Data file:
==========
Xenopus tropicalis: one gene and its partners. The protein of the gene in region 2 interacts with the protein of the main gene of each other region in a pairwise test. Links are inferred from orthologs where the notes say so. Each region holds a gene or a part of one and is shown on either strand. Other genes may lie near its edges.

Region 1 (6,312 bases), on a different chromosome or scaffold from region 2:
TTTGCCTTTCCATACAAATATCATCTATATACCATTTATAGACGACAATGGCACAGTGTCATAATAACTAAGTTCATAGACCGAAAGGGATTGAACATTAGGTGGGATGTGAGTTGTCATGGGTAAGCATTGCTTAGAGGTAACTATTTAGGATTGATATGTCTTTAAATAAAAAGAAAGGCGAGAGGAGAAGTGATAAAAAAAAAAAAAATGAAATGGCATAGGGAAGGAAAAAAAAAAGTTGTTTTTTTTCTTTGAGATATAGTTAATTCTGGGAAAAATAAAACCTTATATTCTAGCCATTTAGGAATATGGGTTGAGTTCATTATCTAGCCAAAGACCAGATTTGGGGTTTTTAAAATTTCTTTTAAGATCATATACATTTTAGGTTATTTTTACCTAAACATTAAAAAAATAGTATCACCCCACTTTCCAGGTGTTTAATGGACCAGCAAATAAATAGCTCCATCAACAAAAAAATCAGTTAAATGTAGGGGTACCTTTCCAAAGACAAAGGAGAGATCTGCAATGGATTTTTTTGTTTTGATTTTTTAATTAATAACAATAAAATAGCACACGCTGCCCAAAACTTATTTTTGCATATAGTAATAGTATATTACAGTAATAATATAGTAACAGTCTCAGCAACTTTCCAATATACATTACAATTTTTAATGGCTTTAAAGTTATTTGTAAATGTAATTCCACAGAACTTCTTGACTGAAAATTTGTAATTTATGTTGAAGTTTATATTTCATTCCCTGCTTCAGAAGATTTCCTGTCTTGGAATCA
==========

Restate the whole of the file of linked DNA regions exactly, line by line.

Xenopus tropicalis: one gene and its partners. The protein of the gene in region 2 interacts with the protein of the main gene of each other region in a pairwise test. Links are inferred from orthologs where the notes say so. Each region holds a gene or a part of one and is shown on either strand. Other genes may lie near its edges.

Region 1 (6,312 bases), on a different chromosome or scaffold from region 2:
TTTGCCTTTCCATACAAATATCATCTATATACCATTTATAGACGACAATGGCACAGTGTCATAATAACTAAGTTCATAGACCGAAAGGGATTGAACATTAGGTGGGATGTGAGTTGTCATGGGTAAGCATTGCTTAGAGGTAACTATTTAGGATTGATATGTCTTTAAATAAAAAGAAAGGCGAGAGGAGAAGTGATAAAAAAAAAAAAAATGAAATGGCATAGGGAAGGAAAAAAAAAAGTTGTTTTTTTTCTTTGAGATATAGTTAATTCTGGGAAAAATAAAACCTTATATTCTAGCCATTTAGGAATATGGGTTGAGTTCATTATCTAGCCAAAGACCAGATTTGGGGTTTTTAAAATTTCTTTTAAGATCATATACATTTTAGGTTATTTTTACCTAAACATTAAAAAAATAGTATCACCCCACTTTCCAGGTGTTTAATGGACCAGCAAATAAATAGCTCCATCAACAAAAAAATCAGTTAAATGTAGGGGTACCTTTCCAAAGACAAAGGAGAGATCTGCAATGGATTTTTTTGTTTTGATTTTTTAATTAATAACAATAAAATAGCACACGCTGCCCAAAACTTATTTTTGCATATAGTAATAGTATATTACAGTAATAATATAGTAACAGTCTCAGCAACTTTCCAATATACATTACAATTTTTAATGGCTTTAAAGTTATTTGTAAATGTAATTCCACAGAACTTCTTGACTGAAAATTTGTAATTTATGTTGAAGTTTATATTTCATTCCCTGCTTCAGAAGATTTCCTGTCTTGGAATCA